Evening Telegraph (First Edition)

Wrestler’s glorious career proved how a small man could be a big winner

- BY GAYLE RITCHIE

IT is 45 years since legendary Dundee wrestler George Kidd, aka the Houdini of the mat, fought his very last fight.

Revered by the wrestling fraternity and worshipped by fans across the globe, George Kidd was one of Dundee’s finest athletes.

Yesterday marked 45 years since the legendary grappler fought his last fight – on March 2, 1976.

Since his death, the former Clepington Road Primary School pupil has been honoured with a memorial plaque marking his induction to the Scottish Wrestling Hall of Fame.

It adorns a wall of the Caird Hall, a venue where George had his first paid bout and where he made his name as one of the biggest British stars in the business in a career spanning more than 30 years.

Born in 1925 in Dundee’s Hill Street, George became a member of his local boxing club at the age of seven to learn how to defend himself from kids who mocked him.

The story goes that on his first visit, George was ridiculed for his small size and severely beaten by other lads.

In one early fight, George claimed that the boy he was fighting hit him until all he could see was a “brown blur” and then landed a hard punch on his nose.

In retaliatio­n, George dived at his tormentor’s legs and dragged him to the canvas and by the time club officials pulled him off, the brave lad had got a little of his own back, even though he had incurred a “jeely nose”.

It seemed that George Kidd, the would-be wrestler, had arrived.

At 5ft 6in in his socks and weighing less than 10 stone, the odds were stacked against him and many considered him far too small to be a profession­al wrestler.

However, having left the Navy in 1946, he was given his chance by promoter George de Relwsykow who booked his first paid match at the Caird Hall that year.

He went on to conquer numerous championsh­ip titles, making a name for himself internatio­nally.

A master of fitness, stretching and weightlift­ing, George also studied ju jitsu, self-defence and yoga.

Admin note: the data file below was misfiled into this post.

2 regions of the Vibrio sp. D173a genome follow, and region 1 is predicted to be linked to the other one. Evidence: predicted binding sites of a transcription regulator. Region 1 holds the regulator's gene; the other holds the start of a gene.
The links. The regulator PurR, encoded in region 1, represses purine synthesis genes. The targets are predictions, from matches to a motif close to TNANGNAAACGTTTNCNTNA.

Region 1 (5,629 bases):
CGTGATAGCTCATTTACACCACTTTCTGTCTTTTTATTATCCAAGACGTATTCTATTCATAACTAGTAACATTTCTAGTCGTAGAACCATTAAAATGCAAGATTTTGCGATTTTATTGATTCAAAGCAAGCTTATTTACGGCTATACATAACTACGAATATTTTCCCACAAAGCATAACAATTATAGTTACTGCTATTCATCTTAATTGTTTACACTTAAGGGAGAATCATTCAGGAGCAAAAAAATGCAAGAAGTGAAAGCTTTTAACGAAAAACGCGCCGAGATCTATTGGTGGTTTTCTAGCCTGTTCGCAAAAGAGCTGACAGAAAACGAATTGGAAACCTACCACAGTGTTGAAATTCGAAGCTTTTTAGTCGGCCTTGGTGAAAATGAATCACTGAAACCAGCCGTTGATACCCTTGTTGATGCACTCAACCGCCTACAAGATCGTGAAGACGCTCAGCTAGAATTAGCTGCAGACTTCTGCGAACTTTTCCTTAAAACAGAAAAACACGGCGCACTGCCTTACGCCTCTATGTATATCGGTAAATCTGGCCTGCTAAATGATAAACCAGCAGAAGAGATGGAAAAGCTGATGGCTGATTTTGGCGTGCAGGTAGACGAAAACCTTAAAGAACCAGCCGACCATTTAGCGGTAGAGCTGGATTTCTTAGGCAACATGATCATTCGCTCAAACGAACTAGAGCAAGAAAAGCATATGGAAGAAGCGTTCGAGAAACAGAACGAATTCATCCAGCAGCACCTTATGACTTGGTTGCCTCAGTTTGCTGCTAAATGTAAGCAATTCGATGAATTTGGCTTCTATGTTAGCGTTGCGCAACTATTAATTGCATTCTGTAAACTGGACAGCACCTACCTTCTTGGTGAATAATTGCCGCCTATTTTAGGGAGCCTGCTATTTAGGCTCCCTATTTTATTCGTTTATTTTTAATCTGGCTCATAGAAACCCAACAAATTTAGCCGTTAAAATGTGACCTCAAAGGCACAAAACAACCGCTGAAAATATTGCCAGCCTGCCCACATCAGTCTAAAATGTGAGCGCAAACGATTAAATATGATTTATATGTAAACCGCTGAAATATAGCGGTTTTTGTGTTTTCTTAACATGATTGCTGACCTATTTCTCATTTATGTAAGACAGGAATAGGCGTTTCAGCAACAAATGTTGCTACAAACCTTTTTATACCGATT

Yoga in particular aided George’s famous flexibilit­y and allowed him to go into some bizarre positions to escape from submission holds.

His rise to fame and dogged determinat­ion to prove wrong those who said he was “too small” culminated with him being crowned world lightweigh­t champion in 1951 – a title he held for 26 years after defending it 49 times.

George wrestled across the world, battling foes in rings in Mexico, France and South Africa.

Career highlights include wrestling in the presence of Prince Philip, the Duke of Edinburgh, at the Royal Albert Hall in 1963.

George was also awarded Grampian TV Personalit­y of the Year in 1965, cemented by his appearance­s on the show World Of Sport and was made Dundee’s “First Citizen” when honoured by Dundee District Council.

On March 2, 1976, after more than 1,000 matches, suffering only seven defeats, George fought a retirement bout at the Caird Hall.

A story in The Courier the following day bore the headline: “Farewell, George Kidd, champion extraordin­ary”.

He was reported to have beaten “honest bad guy Steve Logan” in a “quick victory”.

He had fought Logan eight times in the previous 20 years and won every bout.

“Kidd wasted no time in finishing off his opponent,” read the report.

“A forward arm roll and press earned him the first fall in round two and the master finished things off in the next round with a double leg nelson.”

When asked what made him decide to call a halt on his glittering career, George answered: “I wanted to retire while I’m still at the top. From my position, there’s only one way to go – and that’s down. It’s a greasy pole which you quickly slide down.”

He went on to explain he had seen too many one-time sporting greats, friends of his, falling from grace in double-quick time.

And a few weeks prior to his final fight, he sustained painful rib injuries, another reason he submitted to his retirement.

Thereafter, he resigned his championsh­ip.

In his retiral, he continued his long associatio­n with the sport on the promotiona­l side of the business.

He coached his protégé Tom Lee (ring name Lee Thomas) and other up-and-coming wrestlers, plus he looked after a series of Dundee pubs, including the Ellenbank Bar in Alexander Street.

George led a quiet life in his twilight years, living in Lawrence Street in Broughty Ferry

 ??  ?? George and Ken Joyce being X-rayed at Dundee’s Marryat Hall in November 1958, left, and his final bout with Steve Logan.
George and Ken Joyce being X-rayed at Dundee’s Marryat Hall in November 1958, left, and his final bout with Steve Logan.
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